As the NFL evolves, teams are throwing at a record rate. The trend of moving the ball through the air is increasing year after year. In 2003, six teams threw the ball an average of less than 30 times per game. Fast forward to 2016, only the Buffalo Bills had less than 30 pass attempts each game, with 29.6 APG. Additionally, the median pass attempts in 2003 was 32, fast forward to the 2016 season, and the median pass attempts was 36. With teams throwing at such a high rate, organizations have put a premium on players who can stop an opponent’s passing attack. Edge rushers have become the most important position on the defensive side of the football, and in the 2017 draft, about 8 of the 32 picks will be spent on players whose job it will be to get after the quarterback. Let’s take a brief look at these guys and their scheme fit, as well as their strengths and weaknesses’.
Texas A/M Jr. 6’4” 272 lbs.
Not much needs to be said about Garrett. He’s the best player in this draft by a long shot. 5 star recruit out of high school who dominated the SEC for three years with 31 career sacks. He can play in any scheme and will be an All-Pro. At just 21 years old expect him to dominate at the next level. He is an athletic freak with a 41 inch vertical at the combine, and a 128 inch broad jump. The only knock on him is that there are times you can question his effort. Sometimes it appears that he isn’t going full speed, however the production, the tape, the size, and the athleticism all make Myles Garrett too good to pass up.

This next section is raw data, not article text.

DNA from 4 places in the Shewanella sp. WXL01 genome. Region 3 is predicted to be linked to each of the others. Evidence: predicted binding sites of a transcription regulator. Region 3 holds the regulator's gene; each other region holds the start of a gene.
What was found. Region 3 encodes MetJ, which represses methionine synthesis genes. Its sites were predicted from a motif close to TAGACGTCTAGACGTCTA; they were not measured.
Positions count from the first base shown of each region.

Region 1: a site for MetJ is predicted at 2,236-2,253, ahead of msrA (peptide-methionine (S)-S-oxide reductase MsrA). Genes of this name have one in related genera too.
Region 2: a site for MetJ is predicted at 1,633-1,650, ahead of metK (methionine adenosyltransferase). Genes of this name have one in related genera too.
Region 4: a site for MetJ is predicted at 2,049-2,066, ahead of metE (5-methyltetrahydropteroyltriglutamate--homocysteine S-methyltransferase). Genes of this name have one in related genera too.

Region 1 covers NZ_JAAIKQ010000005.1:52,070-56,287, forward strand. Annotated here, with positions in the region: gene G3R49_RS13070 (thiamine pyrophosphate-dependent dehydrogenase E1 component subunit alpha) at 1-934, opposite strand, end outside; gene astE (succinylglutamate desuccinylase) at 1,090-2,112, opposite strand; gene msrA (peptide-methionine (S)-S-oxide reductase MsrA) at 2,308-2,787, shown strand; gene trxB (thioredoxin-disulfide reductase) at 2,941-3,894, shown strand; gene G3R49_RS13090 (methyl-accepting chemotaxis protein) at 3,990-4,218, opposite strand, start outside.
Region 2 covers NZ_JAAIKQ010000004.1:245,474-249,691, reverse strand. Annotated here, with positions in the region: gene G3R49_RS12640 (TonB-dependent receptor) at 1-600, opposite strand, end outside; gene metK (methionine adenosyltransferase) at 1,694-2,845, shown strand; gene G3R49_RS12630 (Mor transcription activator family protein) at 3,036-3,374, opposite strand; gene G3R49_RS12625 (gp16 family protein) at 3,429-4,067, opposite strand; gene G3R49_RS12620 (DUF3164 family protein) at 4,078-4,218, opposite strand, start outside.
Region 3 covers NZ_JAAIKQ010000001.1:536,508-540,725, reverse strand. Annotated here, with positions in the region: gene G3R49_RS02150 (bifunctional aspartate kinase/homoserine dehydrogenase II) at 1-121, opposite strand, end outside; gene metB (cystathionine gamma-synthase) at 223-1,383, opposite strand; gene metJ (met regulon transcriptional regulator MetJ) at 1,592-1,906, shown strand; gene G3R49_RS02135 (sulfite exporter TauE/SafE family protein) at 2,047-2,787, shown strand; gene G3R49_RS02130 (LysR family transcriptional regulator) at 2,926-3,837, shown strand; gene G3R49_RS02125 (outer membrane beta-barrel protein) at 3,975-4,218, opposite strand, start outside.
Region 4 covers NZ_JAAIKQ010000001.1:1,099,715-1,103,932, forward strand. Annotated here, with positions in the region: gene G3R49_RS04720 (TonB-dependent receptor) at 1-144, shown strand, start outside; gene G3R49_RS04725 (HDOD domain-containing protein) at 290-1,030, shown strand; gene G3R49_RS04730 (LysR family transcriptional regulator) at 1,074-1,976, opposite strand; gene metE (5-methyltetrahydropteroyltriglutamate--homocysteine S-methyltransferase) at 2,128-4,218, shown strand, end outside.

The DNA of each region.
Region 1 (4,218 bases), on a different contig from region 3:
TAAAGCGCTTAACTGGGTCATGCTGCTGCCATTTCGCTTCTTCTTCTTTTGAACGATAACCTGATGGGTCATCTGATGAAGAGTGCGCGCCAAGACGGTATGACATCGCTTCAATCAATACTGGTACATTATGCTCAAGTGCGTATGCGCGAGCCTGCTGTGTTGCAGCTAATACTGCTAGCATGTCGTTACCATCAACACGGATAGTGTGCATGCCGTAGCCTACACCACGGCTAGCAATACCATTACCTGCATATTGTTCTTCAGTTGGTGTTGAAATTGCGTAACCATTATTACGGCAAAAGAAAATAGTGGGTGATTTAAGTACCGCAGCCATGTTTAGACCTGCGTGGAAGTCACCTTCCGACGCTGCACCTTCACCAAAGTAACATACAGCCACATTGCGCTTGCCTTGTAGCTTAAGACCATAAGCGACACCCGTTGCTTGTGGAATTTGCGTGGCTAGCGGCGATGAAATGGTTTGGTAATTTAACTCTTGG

Pro Comparison: Mario Williams
Draft prediction: First overall
Stanford (RS) Soph. 6’3” 273 lbs.
Solomon Thomas is my favorite lineman in this draft. He’s an absolute freak athlete who dominates the point of attack. Although he is listed as an edge player, I really believe he is going to move inside, or possibly be a 5-tech.